Mos Eisley is filled with Lego. The hive of scum and villainy has become as one with the toy universe, and is all the more alive as a result. In fact it's clear that the collaboration of Lego and Star Wars is becoming increasingly profitable, both creatively and financially. Not only was the first Lego Star Wars game smart, fun, and duly acclaimed, but it also sold three and a half million copies. That makes it the most successful game to emerge from the UK in 2005.
Lego Star Wars II is better and brighter, and a clear step up from the Lego challenges and sci-fi environments presented in the first game. Taking Luke Skywalker's landspeeder into Mos Eisley and witnessing the mischievousness of the Lego Jawas just confirms what lies ahead - an action platform game that rewards the inquisitive and plays Star Wars' concepts on many levels. See the Womp-Rat shooting subgame, see the cute Vader, see the silly hats and the incredible sandbox freedom the game's freeplay mode allows? Lego Star Wars II brings us the original Star Wars films, but does so with a wink at the camera.
All this is partly because the Lego games are designed with younger folks in mind. The creative brains behind Lego want kids to explore, to play, and that's what they'll do. It doesn't matter a jot whether the junior generations have overwrought nostalgia for the original Star Wars trilogy, because they're going to enjoy Lego Star Wars II as a colourful action-platform puzzler. It's tremendously detailed, with scores of secrets and unknown alcoves to explore. Blend this with storyline puzzles that require multiple character use and lateral thinking, as well as introducing vehicle possibilities and surprising action sequences based on events from the original three films, and you have something out of the ordinary.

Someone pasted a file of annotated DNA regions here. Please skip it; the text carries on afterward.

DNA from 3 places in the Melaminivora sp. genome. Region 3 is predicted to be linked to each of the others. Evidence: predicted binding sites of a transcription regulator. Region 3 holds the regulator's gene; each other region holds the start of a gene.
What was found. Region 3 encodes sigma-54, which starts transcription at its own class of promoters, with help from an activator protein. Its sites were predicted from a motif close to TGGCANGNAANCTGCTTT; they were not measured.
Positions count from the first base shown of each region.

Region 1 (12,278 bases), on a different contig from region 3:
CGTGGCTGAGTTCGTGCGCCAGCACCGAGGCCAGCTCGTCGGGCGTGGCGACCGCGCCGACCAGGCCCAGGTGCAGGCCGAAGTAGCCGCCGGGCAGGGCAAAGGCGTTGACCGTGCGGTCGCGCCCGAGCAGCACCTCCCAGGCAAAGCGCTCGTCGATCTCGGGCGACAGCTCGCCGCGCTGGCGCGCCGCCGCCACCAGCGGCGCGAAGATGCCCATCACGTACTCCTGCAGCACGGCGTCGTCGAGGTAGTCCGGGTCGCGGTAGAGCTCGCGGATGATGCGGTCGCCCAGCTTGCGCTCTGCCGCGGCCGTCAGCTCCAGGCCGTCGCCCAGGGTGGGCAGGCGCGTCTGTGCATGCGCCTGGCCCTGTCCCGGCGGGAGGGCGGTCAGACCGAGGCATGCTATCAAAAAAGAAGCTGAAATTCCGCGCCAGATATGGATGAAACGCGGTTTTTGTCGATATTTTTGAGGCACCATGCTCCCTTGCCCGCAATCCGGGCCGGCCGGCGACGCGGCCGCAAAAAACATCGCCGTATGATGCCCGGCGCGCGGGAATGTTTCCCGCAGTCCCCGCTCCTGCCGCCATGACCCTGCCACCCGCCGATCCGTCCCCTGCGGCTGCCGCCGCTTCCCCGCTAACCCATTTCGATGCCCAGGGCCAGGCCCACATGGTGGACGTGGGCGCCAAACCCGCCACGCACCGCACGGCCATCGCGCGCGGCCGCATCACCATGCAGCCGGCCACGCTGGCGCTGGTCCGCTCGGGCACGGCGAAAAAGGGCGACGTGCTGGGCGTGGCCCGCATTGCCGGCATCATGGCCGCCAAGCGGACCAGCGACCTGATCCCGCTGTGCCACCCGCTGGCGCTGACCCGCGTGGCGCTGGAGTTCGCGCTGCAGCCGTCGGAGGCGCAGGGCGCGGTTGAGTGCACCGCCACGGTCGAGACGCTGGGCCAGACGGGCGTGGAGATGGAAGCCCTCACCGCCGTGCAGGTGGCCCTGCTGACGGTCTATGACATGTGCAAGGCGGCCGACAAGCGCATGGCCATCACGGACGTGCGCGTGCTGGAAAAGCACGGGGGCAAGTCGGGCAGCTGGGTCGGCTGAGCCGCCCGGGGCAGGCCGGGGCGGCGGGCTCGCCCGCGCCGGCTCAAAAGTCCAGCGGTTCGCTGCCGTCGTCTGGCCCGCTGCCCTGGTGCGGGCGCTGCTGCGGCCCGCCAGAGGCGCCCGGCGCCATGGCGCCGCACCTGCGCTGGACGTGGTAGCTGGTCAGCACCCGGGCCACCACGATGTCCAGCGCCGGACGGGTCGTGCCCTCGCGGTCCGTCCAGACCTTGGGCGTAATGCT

Of course, for those of us who grew up dreaming of Leia's slavegirl bikini, there's also the delight of seeing how Lego Star Wars II manages to reinterpret the scenes that have already been delivered in dozens of previous games. From Endor to Tatooine, Lego has brought its own brand of entertainment to the Lego Star Wars universe.
The battle to destroy the Death Star, for example, has been reimagined on the surface of the vast space station, making it an explorable terrain with things to discover and puzzles to solve. The vehicle sections are no longer on rails, instead they allow us to play around and overcome obstacles in just the same way that we do with the humanoid characters.
But most rewarding of all is seeing the delight that Lego Star Wars II takes in sending up the original events of the films. And they're all there, beautifully animated in virtual Lego. Han shoots Greedo, the Millennium Falcon lifts off into a Lego sky, and the cutest Death Star you ever did see is waiting in the galaxy beyond. This, we think, is going to be a game worth sharing - which is convenient, since there's two-player co-op throughout.
So much fun your childhood will grow back and your cynicism will melt away like snow.